Technology, boss, allow for joyous Christmas at home
Last month, I circled the globe like Santa Claus. In 27 days, I drove 2,960 miles through nine states visiting family for Christmas. It was a gift of our modern age, when technology can link us thousands of miles away.
The idea began quietly with an email invitation to my cousin’s 50th wedding anniversary party in suburban Indianapolis Dec. 10, a Friday. On Dec. 11, my niece’s husband Andre would star as Scrooge in “A Christmas Carol” at Ball State University in Muncie, Indiana. And on Dec. 12, my twin sister Martha and I could celebrate our birthday together one day early. She is Andre’s mother-in-law, and she’d be in Muncie, too.
The idea tugged at me. I said no, then yes. Then no, then yes. But life is short, and good times are too sweet to miss, so I shoved worries of snow aside and decided to make the 1,600 round-trip long-weekend drive to Muncie.
The only caveat: just 10 days later, on Dec. 23, I would turn around and head east again, flying home to Cleveland for Christmas. I would then rent a car and drive 325 miles to my daughter’s home in Aldie, Virginia. I’d fly back to Kearney on Jan. 2.
Sounds perfect, right? But wait. My daughter Sara had a suggestion: “Why don’t you drive on to Cleveland from Muncie and work remotely there instead of driving back to Kearney and flying back east to Cleveland?”
A light bulb went off. I raised a genius.
Timidly, I asked my boss for permission. He said yes. “As long as you turn your stories in, I don’t care if you write from Saturn,” he said. On Dec. 9, I packed my sleigh and set out like Santa for Christmas.
I won’t bore you with my minute-by-minute doings over the next 27 days, but it was a joy. I discovered a charming little toy store in Muncie. I loved seeing brilliant Andre as the cranky, sneering Scrooge.
As we did as children decades ago, my twin and I blew out the candles on our shared birthday cake.
I had dinner with my cousin Julie and her friend Doug at the 219-year-old Golden Lamb Inn in Lebanon, Ohio. That inn opened in 1803 and has hosted 12 presidents, along with Charles Dickens, Mark Twain and Annie Oakley, among others.
Next, I drove 300 miles to my twin sister’s house on the shores of Lake Erie in Ashtabula, Ohio, and worked remotely for the next 10 days. In the evenings, we wrapped gifts and hauled in her fresh Christmas tree.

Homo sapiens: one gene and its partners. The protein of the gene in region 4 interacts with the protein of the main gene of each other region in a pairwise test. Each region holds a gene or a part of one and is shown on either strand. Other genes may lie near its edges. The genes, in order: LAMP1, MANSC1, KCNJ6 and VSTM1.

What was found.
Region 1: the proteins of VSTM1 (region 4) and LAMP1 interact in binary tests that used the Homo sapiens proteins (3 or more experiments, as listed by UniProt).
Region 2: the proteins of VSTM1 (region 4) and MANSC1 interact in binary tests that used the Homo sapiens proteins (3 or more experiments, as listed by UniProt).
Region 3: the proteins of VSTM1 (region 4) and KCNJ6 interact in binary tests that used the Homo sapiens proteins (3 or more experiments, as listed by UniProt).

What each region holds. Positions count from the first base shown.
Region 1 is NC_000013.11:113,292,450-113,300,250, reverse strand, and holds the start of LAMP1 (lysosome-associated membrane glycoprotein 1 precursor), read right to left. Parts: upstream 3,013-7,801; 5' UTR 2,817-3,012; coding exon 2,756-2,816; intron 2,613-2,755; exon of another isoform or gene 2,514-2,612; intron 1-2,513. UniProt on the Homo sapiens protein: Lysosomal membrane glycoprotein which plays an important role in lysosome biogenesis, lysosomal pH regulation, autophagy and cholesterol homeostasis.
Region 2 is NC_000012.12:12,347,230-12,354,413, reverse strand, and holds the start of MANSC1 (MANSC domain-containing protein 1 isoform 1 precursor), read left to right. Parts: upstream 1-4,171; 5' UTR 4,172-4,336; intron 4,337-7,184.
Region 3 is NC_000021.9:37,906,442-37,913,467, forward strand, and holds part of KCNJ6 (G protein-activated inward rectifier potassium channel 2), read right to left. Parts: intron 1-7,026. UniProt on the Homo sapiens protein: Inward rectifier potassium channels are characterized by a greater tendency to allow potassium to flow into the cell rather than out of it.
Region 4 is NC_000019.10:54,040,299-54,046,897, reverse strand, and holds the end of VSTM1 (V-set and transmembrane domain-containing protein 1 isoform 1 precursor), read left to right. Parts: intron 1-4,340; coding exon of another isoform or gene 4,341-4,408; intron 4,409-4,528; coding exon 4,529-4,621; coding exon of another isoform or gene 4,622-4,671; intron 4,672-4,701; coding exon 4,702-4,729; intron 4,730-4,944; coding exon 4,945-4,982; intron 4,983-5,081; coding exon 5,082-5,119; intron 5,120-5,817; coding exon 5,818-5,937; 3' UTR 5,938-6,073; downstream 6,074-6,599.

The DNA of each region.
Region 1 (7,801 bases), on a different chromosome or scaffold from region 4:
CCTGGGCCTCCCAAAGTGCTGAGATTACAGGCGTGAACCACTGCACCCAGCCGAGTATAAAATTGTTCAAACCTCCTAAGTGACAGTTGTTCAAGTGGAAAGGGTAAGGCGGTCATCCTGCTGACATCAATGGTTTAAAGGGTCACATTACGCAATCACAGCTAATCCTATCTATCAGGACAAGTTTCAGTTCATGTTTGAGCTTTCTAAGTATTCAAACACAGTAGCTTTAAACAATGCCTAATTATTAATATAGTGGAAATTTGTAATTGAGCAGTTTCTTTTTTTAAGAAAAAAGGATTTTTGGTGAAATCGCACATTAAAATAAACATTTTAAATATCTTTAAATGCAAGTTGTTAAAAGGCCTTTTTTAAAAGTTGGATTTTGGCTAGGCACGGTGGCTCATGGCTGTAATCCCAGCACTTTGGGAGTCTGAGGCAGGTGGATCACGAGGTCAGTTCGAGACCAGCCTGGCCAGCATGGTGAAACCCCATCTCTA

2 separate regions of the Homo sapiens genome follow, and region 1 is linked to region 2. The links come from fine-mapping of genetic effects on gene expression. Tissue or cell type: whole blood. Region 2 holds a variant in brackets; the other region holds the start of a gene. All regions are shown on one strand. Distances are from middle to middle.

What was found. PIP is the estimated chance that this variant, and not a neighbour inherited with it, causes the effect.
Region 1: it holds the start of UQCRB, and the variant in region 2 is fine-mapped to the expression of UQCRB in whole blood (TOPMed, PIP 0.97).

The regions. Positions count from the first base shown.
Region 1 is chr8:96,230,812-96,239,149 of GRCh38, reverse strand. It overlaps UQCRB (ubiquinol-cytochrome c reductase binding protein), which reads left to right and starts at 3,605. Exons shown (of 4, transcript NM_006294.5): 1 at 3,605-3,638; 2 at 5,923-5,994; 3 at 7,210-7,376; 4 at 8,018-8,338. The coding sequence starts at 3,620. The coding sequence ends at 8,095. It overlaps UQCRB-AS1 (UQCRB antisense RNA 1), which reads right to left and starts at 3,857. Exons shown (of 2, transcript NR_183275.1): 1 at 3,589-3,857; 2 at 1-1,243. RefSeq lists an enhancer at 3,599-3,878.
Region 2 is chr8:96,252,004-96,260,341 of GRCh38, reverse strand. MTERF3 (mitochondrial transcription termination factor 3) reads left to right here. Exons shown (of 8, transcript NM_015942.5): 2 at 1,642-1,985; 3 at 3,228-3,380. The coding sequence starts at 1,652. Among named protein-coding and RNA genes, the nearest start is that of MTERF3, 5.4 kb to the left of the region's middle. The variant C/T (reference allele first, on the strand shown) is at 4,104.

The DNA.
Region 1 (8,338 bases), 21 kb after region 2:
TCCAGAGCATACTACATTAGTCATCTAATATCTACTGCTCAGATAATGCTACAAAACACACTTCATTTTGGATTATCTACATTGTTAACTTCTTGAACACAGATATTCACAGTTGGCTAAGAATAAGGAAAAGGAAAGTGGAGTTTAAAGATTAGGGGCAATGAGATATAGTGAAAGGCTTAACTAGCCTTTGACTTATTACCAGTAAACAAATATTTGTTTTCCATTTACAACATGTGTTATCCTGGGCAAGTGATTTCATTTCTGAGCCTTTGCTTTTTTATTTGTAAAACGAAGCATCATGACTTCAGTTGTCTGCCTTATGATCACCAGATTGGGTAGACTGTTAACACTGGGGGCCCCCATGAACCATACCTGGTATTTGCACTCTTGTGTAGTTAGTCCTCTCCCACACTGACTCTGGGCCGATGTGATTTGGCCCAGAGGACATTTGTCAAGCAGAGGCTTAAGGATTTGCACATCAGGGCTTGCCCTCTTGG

On Dec. 23, I drove 65 miles west to my brother Bob’s house in Shaker Heights, a Cleveland suburb, for Christmas. My son Matt flew in from Los Angeles. On Christmas Eve, we went to church, then sipped eggnog around the tree until we heard Rudolph prancing on the roof.
On ensuing days, we took the dog to the park and smirked through Hallmark movies. I lunched with friends. On Dec. 27, the family reunited — my sister, nieces, their kids and more — to celebrate Bob’s 70th birthday. My only disappointment was missing a Cleveland Orchestra Christmas concert. It was canceled because an orchestra member tested positive for COVID.
On Dec. 28, Matt and I got back in my car and drove to Sara’s home in Aldie. More gifts, more food. We did a jigsaw puzzle and browsed through antique shops in Lucketts, Virginia. We explored historic Harper’s Ferry, Virginia. I met a man there whose uncle had lived in Ogallala.
Finally, on Jan. 2, I began the two-day, 1,374-mile drive back to Kearney. A wet sock of fog devoured the western Maryland mountain tops, but when the fog dissipated, the land flattened as if it had been pressed by an iron. On I drove, listening to the Cincinnati Bengals edge the Kansas City Chiefs. It was a grand adventure. Best of all, I dodged the snow.
Santa’s best gift this Christmas wasn’t wrapped. It was my longest visit home since I moved to Nebraska in 2012, and the computer wizards that let me work far away and savor the people I love.
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